In Dr. Munroe’s opinion, the weapon used on Mr. Johnson had to be an instrument with a very sharp edge, of considerable weight (the wounds penetrated at least an inch into the head), and also had a dull surface, as the wound on the right side of his head could not have been made with a sharp edge. It was most likely larger than a hatchet, probably a hand axe.
The axe found in the Johnson home was not the murder weapon. It was far too dull to have caused the wound on James’s lip and the blood smear on the blade was tested and found to be that of a chicken, not human.
The Testimony of Benjamin J. Clarke
Benjamin J. Clarke was a fireman for the CNR Railway. He testified at the preliminary hearing that Mrs. Johnson’s claims that her husband hadn’t left the house on Christmas Day were false. He’d seen Mr. Johnson at approximately 2:00/2:30PM. They’d exchanged greetings and he’d gone inside a cafe to buy cigarettes. When he came out, Johnson was still there, talking to two men and invited him to join them for a beer. He agreed to have one beer, as he was due at a friend’s at 3:00PM for dinner, and the party went into an apartment in the Tuxedo Block to have a drink. Johnson never introduced Clarke to the other two men and they left together after one beer. Clarke said he found it very odd at the time that Johnson hadn’t introduced him, but from the way they spoke he took the strangers to be railway men. He told the court that he got the impression that Johnson didn’t really want to have a drink with the men but didn’t want to insult them by turning down an invitation for a Christmas drink. He couldn’t give much of a description of the men, only that one was quite dark and the other about medium, and they were slightly shorter than himself. He also couldn’t be sure of what apartment they’d gone into.
In another testimony, Victor Hayes, a friend of Johnson’s who was also a railway mail clerk, told the court that four days before the attack Johnson had come to him and asked him if any suites at the building where he lived were available. He said that Johnson had voiced a fear of living at the 4th Ave home, but hadn’t given any specifics.
At some point in January of 1926 a series of letters were sent to the newspapers, the police and to Laura Johnson’s defence attorney, Arthur E. Bence. The letters discussed the murder of James E. Johnson, and were intriguing enough for Arthur Bence to put out ads offering a reward for any information on the writer of the letters. The only newspaper that printed their copies of the letter was the Saskatoon Reporter, and I was unable to find any archived copies, so unfortunately I have no idea what they said. The only clue I was able to find as to their contents was when Arthur Bence asked a witness to write out two sentences to see if their handwriting matched his letter. The phrases were: “the bottles are popping” and “the wife’s away”.
Laura Johnson Never Goes to Trial
On September 16, 1926 a stay of proceedings was entered in the murder charge against Laura Johnson. She was allowed to go free without bail, although the murder charge remained. The crown at any time could call her to stand trial, but had entered the stay in light of the need for further investigation. She was never brought to stand trial and moved to British Columbia. She did eventually receive the money from her husband’s life insurance.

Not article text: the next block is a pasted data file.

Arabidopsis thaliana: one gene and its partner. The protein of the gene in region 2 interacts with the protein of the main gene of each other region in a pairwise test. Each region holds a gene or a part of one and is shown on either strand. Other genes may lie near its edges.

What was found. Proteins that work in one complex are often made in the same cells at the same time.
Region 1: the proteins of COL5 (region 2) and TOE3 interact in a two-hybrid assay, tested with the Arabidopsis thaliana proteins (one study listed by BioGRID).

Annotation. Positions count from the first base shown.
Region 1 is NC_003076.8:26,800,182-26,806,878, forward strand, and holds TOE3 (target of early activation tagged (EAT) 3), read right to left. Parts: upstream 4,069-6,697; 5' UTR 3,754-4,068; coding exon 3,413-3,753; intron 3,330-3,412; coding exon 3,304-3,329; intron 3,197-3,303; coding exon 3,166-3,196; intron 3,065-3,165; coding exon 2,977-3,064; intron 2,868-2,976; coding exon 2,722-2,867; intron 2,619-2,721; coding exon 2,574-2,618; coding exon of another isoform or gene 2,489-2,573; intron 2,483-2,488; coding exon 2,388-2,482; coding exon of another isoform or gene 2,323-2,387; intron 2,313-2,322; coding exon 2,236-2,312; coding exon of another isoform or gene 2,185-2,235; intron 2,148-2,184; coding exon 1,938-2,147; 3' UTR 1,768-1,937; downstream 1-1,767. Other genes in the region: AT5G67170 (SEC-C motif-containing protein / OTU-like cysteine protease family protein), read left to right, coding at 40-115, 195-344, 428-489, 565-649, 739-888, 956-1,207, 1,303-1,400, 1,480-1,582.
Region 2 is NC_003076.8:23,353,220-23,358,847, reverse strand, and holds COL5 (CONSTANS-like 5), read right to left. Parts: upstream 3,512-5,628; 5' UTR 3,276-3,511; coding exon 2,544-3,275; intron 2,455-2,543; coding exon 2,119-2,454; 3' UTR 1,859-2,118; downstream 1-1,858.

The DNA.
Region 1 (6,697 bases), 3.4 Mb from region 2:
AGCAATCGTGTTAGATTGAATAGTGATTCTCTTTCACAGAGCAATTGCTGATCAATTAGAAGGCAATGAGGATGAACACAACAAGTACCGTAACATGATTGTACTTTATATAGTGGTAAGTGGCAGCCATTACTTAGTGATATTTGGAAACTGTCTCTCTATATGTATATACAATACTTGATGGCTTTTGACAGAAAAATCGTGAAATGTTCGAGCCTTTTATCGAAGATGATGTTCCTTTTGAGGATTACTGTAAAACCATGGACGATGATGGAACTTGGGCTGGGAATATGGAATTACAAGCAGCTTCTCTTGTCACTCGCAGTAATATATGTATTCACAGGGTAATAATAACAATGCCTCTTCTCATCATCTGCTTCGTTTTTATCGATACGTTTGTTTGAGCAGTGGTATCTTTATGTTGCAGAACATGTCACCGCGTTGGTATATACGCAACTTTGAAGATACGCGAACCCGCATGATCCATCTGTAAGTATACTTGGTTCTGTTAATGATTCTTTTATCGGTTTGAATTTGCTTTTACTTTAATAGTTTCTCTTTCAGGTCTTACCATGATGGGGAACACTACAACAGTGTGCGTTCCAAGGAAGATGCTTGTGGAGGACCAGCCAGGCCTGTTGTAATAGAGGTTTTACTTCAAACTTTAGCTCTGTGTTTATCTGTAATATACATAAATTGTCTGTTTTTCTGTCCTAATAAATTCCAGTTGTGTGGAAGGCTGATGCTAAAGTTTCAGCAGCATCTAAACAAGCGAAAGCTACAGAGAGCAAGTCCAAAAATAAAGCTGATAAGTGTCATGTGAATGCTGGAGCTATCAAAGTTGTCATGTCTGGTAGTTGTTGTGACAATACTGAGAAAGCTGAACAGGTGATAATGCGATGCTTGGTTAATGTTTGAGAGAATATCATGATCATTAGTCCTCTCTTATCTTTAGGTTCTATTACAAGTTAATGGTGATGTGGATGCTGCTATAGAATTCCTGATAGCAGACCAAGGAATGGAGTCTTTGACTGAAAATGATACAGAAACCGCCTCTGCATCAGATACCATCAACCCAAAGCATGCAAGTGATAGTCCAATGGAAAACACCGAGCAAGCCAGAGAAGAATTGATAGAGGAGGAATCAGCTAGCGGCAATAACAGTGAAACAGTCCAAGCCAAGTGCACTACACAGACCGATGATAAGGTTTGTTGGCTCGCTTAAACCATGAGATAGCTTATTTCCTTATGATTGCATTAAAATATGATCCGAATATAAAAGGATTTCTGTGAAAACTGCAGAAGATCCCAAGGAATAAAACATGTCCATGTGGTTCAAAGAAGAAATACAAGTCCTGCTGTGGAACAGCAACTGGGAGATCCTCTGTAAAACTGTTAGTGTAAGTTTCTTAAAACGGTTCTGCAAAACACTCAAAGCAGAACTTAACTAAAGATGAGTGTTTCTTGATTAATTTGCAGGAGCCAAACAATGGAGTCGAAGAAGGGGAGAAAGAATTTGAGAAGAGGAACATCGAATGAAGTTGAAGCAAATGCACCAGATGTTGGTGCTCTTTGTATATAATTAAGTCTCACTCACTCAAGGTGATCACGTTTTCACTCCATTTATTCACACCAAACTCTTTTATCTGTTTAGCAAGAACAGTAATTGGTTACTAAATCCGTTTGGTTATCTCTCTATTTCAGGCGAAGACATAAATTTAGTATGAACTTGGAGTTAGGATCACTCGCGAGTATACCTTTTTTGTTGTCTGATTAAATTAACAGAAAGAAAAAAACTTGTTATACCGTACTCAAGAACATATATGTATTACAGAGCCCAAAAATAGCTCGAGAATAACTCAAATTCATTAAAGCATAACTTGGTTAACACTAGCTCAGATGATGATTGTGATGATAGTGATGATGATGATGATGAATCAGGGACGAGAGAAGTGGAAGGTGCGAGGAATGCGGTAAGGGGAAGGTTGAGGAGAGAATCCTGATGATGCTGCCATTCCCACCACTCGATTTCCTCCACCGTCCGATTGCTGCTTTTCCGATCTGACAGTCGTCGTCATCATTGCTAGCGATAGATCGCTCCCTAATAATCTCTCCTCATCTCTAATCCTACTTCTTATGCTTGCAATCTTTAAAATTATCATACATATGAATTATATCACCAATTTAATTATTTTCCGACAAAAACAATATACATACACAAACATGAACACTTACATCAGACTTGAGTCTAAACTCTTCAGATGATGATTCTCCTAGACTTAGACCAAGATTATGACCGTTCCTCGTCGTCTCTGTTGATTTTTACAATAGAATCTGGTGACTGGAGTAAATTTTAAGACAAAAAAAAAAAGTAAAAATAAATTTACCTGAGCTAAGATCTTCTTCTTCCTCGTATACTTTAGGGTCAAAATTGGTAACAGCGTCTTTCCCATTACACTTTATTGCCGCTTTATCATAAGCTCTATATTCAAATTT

I read a lot of newspaper clippings for this post, many of which included transcripts of the court proceedings and honestly? I don’t think Laura Johnson killed her husband. Too much of it doesn’t add up. If she did it, where was the murder weapon? Why was there no blood on her, not even in her hair? If she killed him, she would have had to stash her bloody clothes and clean up before calling the police (not to mention tie herself up) and there simply wasn’t time. In their search of the house, the police checked the furnace and there was nothing in there except coal embers, no evidencce of anything else being burnt.
Also, I think we know a lot more now about what happens when someone undergoes a serious traumatic event and Laura Johnson’s inability to clearly remember what happened makes sense. Either her brain was blocking her from remembering for her own mental health’s sake, or someone knocked her out, causing her to lose her memory of what she was doing beforehand.
And what about the missing railway mail service keys? They were never found. I think someone needed those keys and couldn’t have Johnson telling anyone why someone might have wanted them. Perhaps that someone (or someones) is connected to the men Johnson was seen with on Christmas Day, maybe not. But his refusal to introduce them is odd. Pair that with his nervousness to stay at the 4th Ave home and I think there were a lot of valuable leads that the police could have followed.
But we’ll never know the whole truth. All the witnesses are long since dead and even the house itself, a little brown bungalow, is no more. The lot is now a parking lot next to some apartment buildings. I wonder if the residents know about the gruesome attack that occured next door to them almost a hundred years ago? Probably not. But I am curious to drive by there and see it for myself…
Information for this post came from too many editions of the Saskatoon Star Phoenix to list, ranging from Dec 26, 1925 through to February, 1927, as well as Dec 26, 1935. I also found some information in the archives of the Regina Leader-Post.